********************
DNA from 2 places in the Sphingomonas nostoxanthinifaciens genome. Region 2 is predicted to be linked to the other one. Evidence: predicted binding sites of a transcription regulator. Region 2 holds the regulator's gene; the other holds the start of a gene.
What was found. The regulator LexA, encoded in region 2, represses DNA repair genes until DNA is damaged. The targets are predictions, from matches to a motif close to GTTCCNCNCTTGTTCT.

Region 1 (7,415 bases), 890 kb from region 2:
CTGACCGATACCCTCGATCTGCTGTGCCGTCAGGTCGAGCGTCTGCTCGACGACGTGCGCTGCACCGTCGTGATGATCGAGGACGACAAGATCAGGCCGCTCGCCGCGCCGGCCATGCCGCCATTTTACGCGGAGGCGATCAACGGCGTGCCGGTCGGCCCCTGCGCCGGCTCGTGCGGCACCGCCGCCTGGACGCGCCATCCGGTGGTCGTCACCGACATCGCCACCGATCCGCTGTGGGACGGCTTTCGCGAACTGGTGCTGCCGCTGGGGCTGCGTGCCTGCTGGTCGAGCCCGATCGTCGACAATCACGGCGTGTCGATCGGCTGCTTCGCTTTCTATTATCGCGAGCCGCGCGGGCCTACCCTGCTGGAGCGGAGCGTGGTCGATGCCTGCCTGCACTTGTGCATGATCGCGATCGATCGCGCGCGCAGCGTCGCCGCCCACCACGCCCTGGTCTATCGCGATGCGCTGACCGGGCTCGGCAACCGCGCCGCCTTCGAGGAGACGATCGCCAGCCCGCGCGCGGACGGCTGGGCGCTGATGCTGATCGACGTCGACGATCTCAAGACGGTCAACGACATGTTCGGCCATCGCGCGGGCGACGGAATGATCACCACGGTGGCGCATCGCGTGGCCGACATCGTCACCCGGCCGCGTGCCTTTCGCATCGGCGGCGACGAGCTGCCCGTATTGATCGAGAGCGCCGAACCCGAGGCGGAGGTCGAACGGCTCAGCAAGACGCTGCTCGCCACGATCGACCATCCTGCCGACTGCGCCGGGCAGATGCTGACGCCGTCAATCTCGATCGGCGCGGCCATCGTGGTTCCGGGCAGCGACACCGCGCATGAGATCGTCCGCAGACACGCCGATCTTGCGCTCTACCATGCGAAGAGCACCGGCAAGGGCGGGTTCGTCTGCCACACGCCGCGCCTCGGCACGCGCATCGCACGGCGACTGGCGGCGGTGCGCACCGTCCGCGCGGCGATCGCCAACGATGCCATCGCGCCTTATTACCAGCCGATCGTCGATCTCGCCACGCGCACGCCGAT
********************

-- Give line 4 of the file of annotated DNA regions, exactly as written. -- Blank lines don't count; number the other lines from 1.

CTGACCGATACCCTCGATCTGCTGTGCCGTCAGGTCGAGCGTCTGCTCGACGACGTGCGCTGCACCGTCGTGATGATCGAGGACGACAAGATCAGGCCGCTCGCCGCGCCGGCCATGCCGCCATTTTACGCGGAGGCGATCAACGGCGTGCCGGTCGGCCCCTGCGCCGGCTCGTGCGGCACCGCCGCCTGGACGCGCCATCCGGTGGTCGTCACCGACATCGCCACCGATCCGCTGTGGGACGGCTTTCGCGAACTGGTGCTGCCGCTGGGGCTGCGTGCCTGCTGGTCGAGCCCGATCGTCGACAATCACGGCGTGTCGATCGGCTGCTTCGCTTTCTATTATCGCGAGCCGCGCGGGCCTACCCTGCTGGAGCGGAGCGTGGTCGATGCCTGCCTGCACTTGTGCATGATCGCGATCGATCGCGCGCGCAGCGTCGCCGCCCACCACGCCCTGGTCTATCGCGATGCGCTGACCGGGCTCGGCAACCGCGCCGCCTTCGAGGAGACGATCGCCAGCCCGCGCGCGGACGGCTGGGCGCTGATGCTGATCGACGTCGACGATCTCAAGACGGTCAACGACATGTTCGGCCATCGCGCGGGCGACGGAATGATCACCACGGTGGCGCATCGCGTGGCCGACATCGTCACCCGGCCGCGTGCCTTTCGCATCGGCGGCGACGAGCTGCCCGTATTGATCGAGAGCGCCGAACCCGAGGCGGAGGTCGAACGGCTCAGCAAGACGCTGCTCGCCACGATCGACCATCCTGCCGACTGCGCCGGGCAGATGCTGACGCCGTCAATCTCGATCGGCGCGGCCATCGTGGTTCCGGGCAGCGACACCGCGCATGAGATCGTCCGCAGACACGCCGATCTTGCGCTCTACCATGCGAAGAGCACCGGCAAGGGCGGGTTCGTCTGCCACACGCCGCGCCTCGGCACGCGCATCGCACGGCGACTGGCGGCGGTGCGCACCGTCCGCGCGGCGATCGCCAACGATGCCATCGCGCCTTATTACCAGCCGATCGTCGATCTCGCCACGCGCACGCCGAT